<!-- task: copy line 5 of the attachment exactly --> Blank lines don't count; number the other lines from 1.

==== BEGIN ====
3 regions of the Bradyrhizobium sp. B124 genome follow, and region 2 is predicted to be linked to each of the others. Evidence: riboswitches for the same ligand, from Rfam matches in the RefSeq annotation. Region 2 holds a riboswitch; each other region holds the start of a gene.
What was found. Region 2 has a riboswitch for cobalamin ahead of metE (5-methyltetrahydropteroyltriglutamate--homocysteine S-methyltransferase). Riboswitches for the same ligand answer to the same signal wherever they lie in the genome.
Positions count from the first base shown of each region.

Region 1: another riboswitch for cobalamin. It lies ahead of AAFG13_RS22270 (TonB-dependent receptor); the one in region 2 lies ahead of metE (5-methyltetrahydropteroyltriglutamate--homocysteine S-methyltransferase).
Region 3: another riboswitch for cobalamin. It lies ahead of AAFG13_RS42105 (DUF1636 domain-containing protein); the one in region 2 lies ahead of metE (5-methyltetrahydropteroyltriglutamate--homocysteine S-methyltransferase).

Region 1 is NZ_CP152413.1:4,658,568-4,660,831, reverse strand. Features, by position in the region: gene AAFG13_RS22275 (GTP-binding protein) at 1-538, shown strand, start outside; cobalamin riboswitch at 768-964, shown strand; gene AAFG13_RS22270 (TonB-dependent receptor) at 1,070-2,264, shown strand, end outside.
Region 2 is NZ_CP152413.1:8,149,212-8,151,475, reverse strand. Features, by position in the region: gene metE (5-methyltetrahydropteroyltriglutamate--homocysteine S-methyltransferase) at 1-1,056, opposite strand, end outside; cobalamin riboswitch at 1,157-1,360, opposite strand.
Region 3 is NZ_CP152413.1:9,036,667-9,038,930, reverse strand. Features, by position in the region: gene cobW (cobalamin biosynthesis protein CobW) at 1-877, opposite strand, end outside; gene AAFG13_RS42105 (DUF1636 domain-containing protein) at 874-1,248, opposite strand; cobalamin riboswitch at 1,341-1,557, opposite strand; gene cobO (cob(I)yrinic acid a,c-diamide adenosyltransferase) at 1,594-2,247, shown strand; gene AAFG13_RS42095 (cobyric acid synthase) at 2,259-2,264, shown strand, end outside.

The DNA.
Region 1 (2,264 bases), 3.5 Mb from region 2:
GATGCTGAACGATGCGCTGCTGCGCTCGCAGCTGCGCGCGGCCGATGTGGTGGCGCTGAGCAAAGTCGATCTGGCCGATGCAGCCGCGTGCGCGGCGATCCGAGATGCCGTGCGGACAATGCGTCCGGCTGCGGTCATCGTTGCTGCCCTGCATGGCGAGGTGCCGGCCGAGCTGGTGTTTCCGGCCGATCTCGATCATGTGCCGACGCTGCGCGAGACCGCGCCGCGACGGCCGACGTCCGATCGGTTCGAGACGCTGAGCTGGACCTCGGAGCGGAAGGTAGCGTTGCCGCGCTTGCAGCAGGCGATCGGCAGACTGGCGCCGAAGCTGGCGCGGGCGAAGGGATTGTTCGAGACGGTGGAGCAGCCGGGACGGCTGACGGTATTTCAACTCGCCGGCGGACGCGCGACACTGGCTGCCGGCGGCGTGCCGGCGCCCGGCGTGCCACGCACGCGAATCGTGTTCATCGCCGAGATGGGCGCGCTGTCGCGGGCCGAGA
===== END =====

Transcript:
Region 3: another riboswitch for cobalamin. It lies ahead of AAFG13_RS42105 (DUF1636 domain-containing protein); the one in region 2 lies ahead of metE (5-methyltetrahydropteroyltriglutamate--homocysteine S-methyltransferase).